Joy Castro, whom I’ve profiled before (and whose memoir I thought was one of my favorite books I read in 2012), has written a thoughtful critique of The Goldfinch’s rather concerning record on everything non-white:
Why would a novel set primarily in New York and Las Vegas exclude people of color from any roles that aren’t working-class servitude? (That is, aside from “the Korean lady” and “Enrique,” two insensitive and inept social workers who mispronounce Theo’s name after his mother’s death, and “the Chinese kid” who plays a role in the book’s cartoonish crime-novel climax.) When characters of color do appear, they function, not in the fullness of their humanity, but merely to revolve around the well-off white characters they serve.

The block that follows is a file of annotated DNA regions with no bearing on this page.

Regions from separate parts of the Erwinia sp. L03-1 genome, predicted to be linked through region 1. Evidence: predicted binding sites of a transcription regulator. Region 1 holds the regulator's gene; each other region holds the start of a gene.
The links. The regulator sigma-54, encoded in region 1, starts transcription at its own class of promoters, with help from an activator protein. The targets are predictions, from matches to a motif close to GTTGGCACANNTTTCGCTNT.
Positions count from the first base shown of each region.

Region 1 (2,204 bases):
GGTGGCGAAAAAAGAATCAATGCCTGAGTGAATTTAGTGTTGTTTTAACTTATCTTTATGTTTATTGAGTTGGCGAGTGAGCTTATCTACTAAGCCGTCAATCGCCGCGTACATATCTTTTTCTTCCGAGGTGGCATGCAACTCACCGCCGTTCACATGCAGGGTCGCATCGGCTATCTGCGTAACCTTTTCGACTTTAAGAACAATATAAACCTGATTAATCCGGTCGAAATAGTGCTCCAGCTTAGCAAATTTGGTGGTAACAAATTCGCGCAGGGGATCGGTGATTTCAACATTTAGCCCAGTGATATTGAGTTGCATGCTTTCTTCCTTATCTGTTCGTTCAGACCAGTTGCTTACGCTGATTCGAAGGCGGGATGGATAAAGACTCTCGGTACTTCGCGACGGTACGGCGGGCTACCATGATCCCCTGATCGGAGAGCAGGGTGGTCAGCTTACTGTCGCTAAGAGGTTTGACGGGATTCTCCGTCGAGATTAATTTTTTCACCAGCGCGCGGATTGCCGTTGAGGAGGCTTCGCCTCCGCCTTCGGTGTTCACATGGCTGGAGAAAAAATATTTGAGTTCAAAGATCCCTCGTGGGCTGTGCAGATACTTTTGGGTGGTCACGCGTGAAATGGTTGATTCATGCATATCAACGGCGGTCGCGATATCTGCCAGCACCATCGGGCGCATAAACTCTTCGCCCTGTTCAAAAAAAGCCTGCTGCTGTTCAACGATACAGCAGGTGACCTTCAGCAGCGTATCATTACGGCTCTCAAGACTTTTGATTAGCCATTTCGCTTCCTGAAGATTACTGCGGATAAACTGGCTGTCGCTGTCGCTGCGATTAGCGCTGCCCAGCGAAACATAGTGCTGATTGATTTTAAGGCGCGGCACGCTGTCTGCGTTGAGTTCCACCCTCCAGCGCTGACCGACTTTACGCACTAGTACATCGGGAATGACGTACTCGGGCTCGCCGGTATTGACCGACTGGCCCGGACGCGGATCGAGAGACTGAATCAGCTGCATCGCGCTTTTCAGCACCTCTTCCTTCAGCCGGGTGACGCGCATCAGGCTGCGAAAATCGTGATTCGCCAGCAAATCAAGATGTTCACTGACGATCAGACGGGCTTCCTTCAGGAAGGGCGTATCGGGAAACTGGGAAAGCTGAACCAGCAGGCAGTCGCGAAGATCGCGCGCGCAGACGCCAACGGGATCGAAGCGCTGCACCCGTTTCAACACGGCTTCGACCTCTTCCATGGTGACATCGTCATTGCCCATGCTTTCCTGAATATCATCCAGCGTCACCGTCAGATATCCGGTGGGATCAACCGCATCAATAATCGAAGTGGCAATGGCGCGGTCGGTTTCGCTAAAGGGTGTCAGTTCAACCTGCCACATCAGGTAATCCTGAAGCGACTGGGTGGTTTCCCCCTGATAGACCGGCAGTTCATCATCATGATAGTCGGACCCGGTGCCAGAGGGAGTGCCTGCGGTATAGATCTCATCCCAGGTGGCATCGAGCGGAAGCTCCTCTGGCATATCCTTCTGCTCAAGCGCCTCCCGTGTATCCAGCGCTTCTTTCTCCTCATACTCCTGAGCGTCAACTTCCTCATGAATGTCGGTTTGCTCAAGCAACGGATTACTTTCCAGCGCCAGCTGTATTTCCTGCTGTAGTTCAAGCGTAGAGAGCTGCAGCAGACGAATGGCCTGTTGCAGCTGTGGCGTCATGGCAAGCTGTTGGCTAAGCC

I loved The Goldfinch, despite its flaws—at 750 pages, a novel is bound to have some gaping flaws—but this piece makes many excellent points. For me the brilliance of that novel is that the sum of The Goldfinch is greater than its parts.